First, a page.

A simple and rapid distance paper-based analytical device (dPAD) for the detection of lead (Pb) in foods is proposed herein. The assay principle is based on competitive binding between carminic acid (CA) and polyethyleneimine (PEI) to Pb in a food sample. The paper channels were pre-immobilized with PEI, before reacting with a mixture of the sample and CA. Pb can strongly bind to the CA; hence, the length of the red color deposition on the flow channel decreased as a lower amount of free CA bound to PEI. The dPAD exhibited good linear correlation, with ranges of 5–100 µg·mL−1
= 0.974) of Pb. Although, the limit of detection (LOD) of this platform was rather high, at 12.3 µg·mL−1
, a series of standard additions (8.0, 9.0, and 10.0 µg·mL−1
) can be used to interpret the cutoff of Pb concentrations at higher or lower than 2 µg·mL−1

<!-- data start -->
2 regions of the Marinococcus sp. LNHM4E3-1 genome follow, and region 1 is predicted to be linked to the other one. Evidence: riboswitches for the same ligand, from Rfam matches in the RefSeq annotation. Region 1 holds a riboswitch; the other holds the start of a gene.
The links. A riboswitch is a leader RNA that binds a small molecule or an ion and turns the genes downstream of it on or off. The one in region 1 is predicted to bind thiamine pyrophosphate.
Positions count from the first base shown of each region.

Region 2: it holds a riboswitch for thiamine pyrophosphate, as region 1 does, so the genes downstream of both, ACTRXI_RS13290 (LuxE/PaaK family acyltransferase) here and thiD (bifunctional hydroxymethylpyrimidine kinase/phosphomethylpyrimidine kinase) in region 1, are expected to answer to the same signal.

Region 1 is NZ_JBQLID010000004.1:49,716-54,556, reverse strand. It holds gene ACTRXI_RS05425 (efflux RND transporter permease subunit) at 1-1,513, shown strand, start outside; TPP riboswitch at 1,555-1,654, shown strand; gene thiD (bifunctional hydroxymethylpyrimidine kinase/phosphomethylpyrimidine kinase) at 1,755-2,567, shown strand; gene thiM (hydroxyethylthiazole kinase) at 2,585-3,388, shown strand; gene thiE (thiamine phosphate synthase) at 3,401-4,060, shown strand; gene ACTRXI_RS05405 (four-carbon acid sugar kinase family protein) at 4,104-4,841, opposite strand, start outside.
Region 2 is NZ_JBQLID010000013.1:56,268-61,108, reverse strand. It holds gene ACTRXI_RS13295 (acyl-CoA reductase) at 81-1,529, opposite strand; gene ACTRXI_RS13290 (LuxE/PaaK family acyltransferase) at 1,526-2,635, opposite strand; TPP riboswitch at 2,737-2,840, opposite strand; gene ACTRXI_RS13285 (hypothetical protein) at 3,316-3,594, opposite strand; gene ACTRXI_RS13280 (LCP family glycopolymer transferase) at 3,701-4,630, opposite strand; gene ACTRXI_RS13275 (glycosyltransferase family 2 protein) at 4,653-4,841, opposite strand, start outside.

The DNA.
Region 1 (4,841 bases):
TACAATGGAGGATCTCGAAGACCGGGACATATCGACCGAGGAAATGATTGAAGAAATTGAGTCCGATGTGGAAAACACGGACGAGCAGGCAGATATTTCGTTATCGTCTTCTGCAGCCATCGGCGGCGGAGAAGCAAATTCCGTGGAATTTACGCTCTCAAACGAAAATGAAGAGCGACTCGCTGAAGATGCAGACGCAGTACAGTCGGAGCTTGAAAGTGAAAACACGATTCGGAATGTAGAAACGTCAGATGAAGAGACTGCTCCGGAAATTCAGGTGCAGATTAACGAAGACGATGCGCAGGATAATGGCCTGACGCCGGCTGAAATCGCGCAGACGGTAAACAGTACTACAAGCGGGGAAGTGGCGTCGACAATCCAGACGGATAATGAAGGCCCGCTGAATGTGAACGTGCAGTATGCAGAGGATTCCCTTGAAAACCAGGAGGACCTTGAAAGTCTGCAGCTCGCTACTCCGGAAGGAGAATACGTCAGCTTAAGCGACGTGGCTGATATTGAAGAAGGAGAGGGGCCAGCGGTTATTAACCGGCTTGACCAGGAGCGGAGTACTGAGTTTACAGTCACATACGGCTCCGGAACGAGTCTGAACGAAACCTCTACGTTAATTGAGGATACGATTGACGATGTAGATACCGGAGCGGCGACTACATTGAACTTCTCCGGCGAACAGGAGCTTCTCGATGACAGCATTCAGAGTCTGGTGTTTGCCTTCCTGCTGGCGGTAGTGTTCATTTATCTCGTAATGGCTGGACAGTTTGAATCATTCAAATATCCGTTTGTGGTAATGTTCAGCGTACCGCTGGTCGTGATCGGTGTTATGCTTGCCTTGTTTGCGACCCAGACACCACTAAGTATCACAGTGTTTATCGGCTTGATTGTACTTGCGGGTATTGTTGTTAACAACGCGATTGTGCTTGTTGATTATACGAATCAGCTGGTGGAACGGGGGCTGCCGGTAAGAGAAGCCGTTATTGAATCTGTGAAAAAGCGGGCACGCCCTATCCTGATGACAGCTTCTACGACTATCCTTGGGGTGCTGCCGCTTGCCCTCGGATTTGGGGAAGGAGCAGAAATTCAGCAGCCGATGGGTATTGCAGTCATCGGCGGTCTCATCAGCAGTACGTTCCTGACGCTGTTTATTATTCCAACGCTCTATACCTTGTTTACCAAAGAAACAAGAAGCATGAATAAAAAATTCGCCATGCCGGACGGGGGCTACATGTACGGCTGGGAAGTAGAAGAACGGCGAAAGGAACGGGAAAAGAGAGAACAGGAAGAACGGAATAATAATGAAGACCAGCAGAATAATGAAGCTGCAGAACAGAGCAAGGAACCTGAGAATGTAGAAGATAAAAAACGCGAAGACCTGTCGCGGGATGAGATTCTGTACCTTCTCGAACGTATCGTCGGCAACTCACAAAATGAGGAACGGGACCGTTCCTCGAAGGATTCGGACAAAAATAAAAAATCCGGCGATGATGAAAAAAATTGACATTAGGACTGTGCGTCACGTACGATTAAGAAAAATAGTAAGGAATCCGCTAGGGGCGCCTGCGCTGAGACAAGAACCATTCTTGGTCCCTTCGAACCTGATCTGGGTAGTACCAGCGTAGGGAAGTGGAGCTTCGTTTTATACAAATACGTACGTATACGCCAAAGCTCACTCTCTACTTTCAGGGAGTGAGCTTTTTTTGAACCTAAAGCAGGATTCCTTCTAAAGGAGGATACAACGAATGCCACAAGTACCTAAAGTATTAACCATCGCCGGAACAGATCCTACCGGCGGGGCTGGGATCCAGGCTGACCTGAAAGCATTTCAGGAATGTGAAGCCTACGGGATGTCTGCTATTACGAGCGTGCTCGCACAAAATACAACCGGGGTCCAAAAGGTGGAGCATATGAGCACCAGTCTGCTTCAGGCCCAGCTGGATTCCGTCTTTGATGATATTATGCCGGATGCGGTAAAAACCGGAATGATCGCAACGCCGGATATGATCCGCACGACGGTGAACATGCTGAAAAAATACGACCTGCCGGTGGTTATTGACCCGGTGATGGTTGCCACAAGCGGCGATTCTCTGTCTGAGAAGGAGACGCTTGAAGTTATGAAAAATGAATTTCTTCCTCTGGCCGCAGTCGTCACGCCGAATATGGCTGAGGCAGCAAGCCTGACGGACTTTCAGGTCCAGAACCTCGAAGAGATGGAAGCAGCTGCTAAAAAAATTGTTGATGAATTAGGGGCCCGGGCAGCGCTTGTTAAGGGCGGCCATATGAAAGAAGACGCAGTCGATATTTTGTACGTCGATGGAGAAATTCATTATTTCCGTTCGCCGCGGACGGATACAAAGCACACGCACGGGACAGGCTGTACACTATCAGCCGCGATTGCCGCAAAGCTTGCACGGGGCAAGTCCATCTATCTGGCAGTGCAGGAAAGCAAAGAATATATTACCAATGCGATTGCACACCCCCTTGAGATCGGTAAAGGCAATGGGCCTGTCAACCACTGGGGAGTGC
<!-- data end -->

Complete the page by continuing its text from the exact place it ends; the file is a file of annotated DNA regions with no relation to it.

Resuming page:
. The presence of common metal ions such as calcium, magnesium, nickel, and zinc did not interfere with the color distance readout. The validity of the developed dPAD was demonstrated by its applicability to screen the contamination of Pb in century egg samples. The results obtained from the dPAD are in accordance with the concentration measured by atomic absorption spectroscopy (AAS) (n
= 9). In conclusion, this proposed dPAD, combined with the standard addition method, could be applied for screening Pb contamination in food matrices. This platform is, therefore, potentially applicable for field measurements of Pb in developing countries, because it is cheap and rapid, and it requires no significant laborious instruments.